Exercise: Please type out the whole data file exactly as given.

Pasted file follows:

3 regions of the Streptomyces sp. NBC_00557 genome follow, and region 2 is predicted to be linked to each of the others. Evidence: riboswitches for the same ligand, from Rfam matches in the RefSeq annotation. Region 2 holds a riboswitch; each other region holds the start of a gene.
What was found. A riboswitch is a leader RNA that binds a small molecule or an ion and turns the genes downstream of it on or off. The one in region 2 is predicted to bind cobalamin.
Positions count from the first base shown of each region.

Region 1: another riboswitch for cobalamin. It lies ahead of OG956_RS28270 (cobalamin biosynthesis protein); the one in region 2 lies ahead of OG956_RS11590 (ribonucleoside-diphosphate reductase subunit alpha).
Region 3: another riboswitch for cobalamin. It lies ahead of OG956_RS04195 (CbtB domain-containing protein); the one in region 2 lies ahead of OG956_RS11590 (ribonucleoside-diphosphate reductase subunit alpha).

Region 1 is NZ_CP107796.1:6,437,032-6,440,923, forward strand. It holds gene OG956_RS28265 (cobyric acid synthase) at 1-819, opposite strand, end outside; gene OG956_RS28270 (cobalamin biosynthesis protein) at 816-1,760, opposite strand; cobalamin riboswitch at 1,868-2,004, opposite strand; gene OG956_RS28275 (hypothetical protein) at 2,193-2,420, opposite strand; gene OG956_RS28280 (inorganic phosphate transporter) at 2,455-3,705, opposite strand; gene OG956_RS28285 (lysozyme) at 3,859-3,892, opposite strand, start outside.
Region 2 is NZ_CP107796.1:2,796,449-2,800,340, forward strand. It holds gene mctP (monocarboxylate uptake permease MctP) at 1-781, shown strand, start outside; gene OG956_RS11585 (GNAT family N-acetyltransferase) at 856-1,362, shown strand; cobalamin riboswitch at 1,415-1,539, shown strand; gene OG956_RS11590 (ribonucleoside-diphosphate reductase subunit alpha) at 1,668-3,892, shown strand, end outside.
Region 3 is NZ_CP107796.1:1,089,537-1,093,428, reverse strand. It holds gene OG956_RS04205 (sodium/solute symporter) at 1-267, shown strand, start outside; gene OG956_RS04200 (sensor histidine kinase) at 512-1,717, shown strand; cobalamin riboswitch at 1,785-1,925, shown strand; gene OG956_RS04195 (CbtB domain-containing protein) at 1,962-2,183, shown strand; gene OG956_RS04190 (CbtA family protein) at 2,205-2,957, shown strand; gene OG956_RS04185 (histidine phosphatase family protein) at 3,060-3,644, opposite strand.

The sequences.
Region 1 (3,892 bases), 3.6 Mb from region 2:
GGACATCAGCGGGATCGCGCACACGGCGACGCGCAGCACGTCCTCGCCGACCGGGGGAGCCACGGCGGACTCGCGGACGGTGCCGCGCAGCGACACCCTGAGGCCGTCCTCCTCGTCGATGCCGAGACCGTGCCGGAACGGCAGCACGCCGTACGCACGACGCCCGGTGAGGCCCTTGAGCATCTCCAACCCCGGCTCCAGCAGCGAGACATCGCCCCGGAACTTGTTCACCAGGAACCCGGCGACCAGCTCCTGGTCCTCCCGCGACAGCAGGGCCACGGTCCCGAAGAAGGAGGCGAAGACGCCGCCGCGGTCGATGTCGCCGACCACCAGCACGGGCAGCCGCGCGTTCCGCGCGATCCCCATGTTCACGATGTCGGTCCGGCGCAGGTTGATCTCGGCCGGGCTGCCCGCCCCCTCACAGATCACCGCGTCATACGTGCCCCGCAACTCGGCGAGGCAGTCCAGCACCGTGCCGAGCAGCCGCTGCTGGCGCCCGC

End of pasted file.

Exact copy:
3 regions of the Streptomyces sp. NBC_00557 genome follow, and region 2 is predicted to be linked to each of the others. Evidence: riboswitches for the same ligand, from Rfam matches in the RefSeq annotation. Region 2 holds a riboswitch; each other region holds the start of a gene.
What was found. A riboswitch is a leader RNA that binds a small molecule or an ion and turns the genes downstream of it on or off. The one in region 2 is predicted to bind cobalamin.
Positions count from the first base shown of each region.

Region 1: another riboswitch for cobalamin. It lies ahead of OG956_RS28270 (cobalamin biosynthesis protein); the one in region 2 lies ahead of OG956_RS11590 (ribonucleoside-diphosphate reductase subunit alpha).
Region 3: another riboswitch for cobalamin. It lies ahead of OG956_RS04195 (CbtB domain-containing protein); the one in region 2 lies ahead of OG956_RS11590 (ribonucleoside-diphosphate reductase subunit alpha).

Region 1 is NZ_CP107796.1:6,437,032-6,440,923, forward strand. It holds gene OG956_RS28265 (cobyric acid synthase) at 1-819, opposite strand, end outside; gene OG956_RS28270 (cobalamin biosynthesis protein) at 816-1,760, opposite strand; cobalamin riboswitch at 1,868-2,004, opposite strand; gene OG956_RS28275 (hypothetical protein) at 2,193-2,420, opposite strand; gene OG956_RS28280 (inorganic phosphate transporter) at 2,455-3,705, opposite strand; gene OG956_RS28285 (lysozyme) at 3,859-3,892, opposite strand, start outside.
Region 2 is NZ_CP107796.1:2,796,449-2,800,340, forward strand. It holds gene mctP (monocarboxylate uptake permease MctP) at 1-781, shown strand, start outside; gene OG956_RS11585 (GNAT family N-acetyltransferase) at 856-1,362, shown strand; cobalamin riboswitch at 1,415-1,539, shown strand; gene OG956_RS11590 (ribonucleoside-diphosphate reductase subunit alpha) at 1,668-3,892, shown strand, end outside.
Region 3 is NZ_CP107796.1:1,089,537-1,093,428, reverse strand. It holds gene OG956_RS04205 (sodium/solute symporter) at 1-267, shown strand, start outside; gene OG956_RS04200 (sensor histidine kinase) at 512-1,717, shown strand; cobalamin riboswitch at 1,785-1,925, shown strand; gene OG956_RS04195 (CbtB domain-containing protein) at 1,962-2,183, shown strand; gene OG956_RS04190 (CbtA family protein) at 2,205-2,957, shown strand; gene OG956_RS04185 (histidine phosphatase family protein) at 3,060-3,644, opposite strand.

The sequences.
Region 1 (3,892 bases), 3.6 Mb from region 2:
GGACATCAGCGGGATCGCGCACACGGCGACGCGCAGCACGTCCTCGCCGACCGGGGGAGCCACGGCGGACTCGCGGACGGTGCCGCGCAGCGACACCCTGAGGCCGTCCTCCTCGTCGATGCCGAGACCGTGCCGGAACGGCAGCACGCCGTACGCACGACGCCCGGTGAGGCCCTTGAGCATCTCCAACCCCGGCTCCAGCAGCGAGACATCGCCCCGGAACTTGTTCACCAGGAACCCGGCGACCAGCTCCTGGTCCTCCCGCGACAGCAGGGCCACGGTCCCGAAGAAGGAGGCGAAGACGCCGCCGCGGTCGATGTCGCCGACCACCAGCACGGGCAGCCGCGCGTTCCGCGCGATCCCCATGTTCACGATGTCGGTCCGGCGCAGGTTGATCTCGGCCGGGCTGCCCGCCCCCTCACAGATCACCGCGTCATACGTGCCCCGCAACTCGGCGAGGCAGTCCAGCACCGTGCCGAGCAGCCGCTGCTGGCGCCCGC